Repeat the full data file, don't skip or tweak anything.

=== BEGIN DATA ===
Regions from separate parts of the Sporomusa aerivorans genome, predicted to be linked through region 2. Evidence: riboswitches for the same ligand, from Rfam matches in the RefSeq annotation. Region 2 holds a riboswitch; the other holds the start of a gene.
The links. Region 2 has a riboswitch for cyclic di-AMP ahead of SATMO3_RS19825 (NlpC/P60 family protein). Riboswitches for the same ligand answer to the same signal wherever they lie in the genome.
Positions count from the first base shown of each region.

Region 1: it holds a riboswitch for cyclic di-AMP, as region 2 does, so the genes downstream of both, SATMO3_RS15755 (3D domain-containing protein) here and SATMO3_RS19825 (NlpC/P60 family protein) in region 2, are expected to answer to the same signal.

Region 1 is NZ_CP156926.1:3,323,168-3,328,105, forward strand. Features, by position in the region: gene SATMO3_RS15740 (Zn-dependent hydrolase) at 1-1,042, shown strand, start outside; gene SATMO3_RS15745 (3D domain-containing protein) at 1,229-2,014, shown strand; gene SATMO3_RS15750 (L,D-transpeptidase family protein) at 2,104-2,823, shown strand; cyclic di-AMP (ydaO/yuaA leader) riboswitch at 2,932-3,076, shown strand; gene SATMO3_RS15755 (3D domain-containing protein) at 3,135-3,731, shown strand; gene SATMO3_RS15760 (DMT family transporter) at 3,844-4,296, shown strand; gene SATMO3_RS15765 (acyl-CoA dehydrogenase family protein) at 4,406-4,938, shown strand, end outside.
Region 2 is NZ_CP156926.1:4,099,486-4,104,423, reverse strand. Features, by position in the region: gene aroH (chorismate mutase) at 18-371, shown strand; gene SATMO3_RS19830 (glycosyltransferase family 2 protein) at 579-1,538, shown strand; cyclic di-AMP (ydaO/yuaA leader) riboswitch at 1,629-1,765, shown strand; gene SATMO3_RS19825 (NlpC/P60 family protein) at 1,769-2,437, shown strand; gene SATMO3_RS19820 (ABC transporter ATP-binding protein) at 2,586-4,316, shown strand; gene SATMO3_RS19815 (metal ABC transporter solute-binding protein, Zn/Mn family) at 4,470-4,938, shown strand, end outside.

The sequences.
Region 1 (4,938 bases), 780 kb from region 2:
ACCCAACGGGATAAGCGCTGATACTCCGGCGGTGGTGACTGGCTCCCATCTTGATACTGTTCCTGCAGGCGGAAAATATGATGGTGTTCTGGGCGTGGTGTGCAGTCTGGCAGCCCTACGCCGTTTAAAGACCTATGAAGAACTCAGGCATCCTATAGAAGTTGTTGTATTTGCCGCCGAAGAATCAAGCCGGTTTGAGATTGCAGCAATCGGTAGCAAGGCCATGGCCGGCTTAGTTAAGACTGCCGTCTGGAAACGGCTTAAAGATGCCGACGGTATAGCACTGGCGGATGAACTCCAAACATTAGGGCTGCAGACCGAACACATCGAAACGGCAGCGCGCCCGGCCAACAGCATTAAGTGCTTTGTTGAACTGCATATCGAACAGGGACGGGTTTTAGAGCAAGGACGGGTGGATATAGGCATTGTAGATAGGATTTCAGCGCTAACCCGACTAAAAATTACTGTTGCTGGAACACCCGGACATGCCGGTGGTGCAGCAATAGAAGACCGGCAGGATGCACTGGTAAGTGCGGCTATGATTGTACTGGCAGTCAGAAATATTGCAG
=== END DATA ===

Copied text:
Regions from separate parts of the Sporomusa aerivorans genome, predicted to be linked through region 2. Evidence: riboswitches for the same ligand, from Rfam matches in the RefSeq annotation. Region 2 holds a riboswitch; the other holds the start of a gene.
The links. Region 2 has a riboswitch for cyclic di-AMP ahead of SATMO3_RS19825 (NlpC/P60 family protein). Riboswitches for the same ligand answer to the same signal wherever they lie in the genome.
Positions count from the first base shown of each region.

Region 1: it holds a riboswitch for cyclic di-AMP, as region 2 does, so the genes downstream of both, SATMO3_RS15755 (3D domain-containing protein) here and SATMO3_RS19825 (NlpC/P60 family protein) in region 2, are expected to answer to the same signal.

Region 1 is NZ_CP156926.1:3,323,168-3,328,105, forward strand. Features, by position in the region: gene SATMO3_RS15740 (Zn-dependent hydrolase) at 1-1,042, shown strand, start outside; gene SATMO3_RS15745 (3D domain-containing protein) at 1,229-2,014, shown strand; gene SATMO3_RS15750 (L,D-transpeptidase family protein) at 2,104-2,823, shown strand; cyclic di-AMP (ydaO/yuaA leader) riboswitch at 2,932-3,076, shown strand; gene SATMO3_RS15755 (3D domain-containing protein) at 3,135-3,731, shown strand; gene SATMO3_RS15760 (DMT family transporter) at 3,844-4,296, shown strand; gene SATMO3_RS15765 (acyl-CoA dehydrogenase family protein) at 4,406-4,938, shown strand, end outside.
Region 2 is NZ_CP156926.1:4,099,486-4,104,423, reverse strand. Features, by position in the region: gene aroH (chorismate mutase) at 18-371, shown strand; gene SATMO3_RS19830 (glycosyltransferase family 2 protein) at 579-1,538, shown strand; cyclic di-AMP (ydaO/yuaA leader) riboswitch at 1,629-1,765, shown strand; gene SATMO3_RS19825 (NlpC/P60 family protein) at 1,769-2,437, shown strand; gene SATMO3_RS19820 (ABC transporter ATP-binding protein) at 2,586-4,316, shown strand; gene SATMO3_RS19815 (metal ABC transporter solute-binding protein, Zn/Mn family) at 4,470-4,938, shown strand, end outside.

The sequences.
Region 1 (4,938 bases), 780 kb from region 2:
ACCCAACGGGATAAGCGCTGATACTCCGGCGGTGGTGACTGGCTCCCATCTTGATACTGTTCCTGCAGGCGGAAAATATGATGGTGTTCTGGGCGTGGTGTGCAGTCTGGCAGCCCTACGCCGTTTAAAGACCTATGAAGAACTCAGGCATCCTATAGAAGTTGTTGTATTTGCCGCCGAAGAATCAAGCCGGTTTGAGATTGCAGCAATCGGTAGCAAGGCCATGGCCGGCTTAGTTAAGACTGCCGTCTGGAAACGGCTTAAAGATGCCGACGGTATAGCACTGGCGGATGAACTCCAAACATTAGGGCTGCAGACCGAACACATCGAAACGGCAGCGCGCCCGGCCAACAGCATTAAGTGCTTTGTTGAACTGCATATCGAACAGGGACGGGTTTTAGAGCAAGGACGGGTGGATATAGGCATTGTAGATAGGATTTCAGCGCTAACCCGACTAAAAATTACTGTTGCTGGAACACCCGGACATGCCGGTGGTGCAGCAATAGAAGACCGGCAGGATGCACTGGTAAGTGCGGCTATGATTGTACTGGCAGTCAGAAATATTGCAG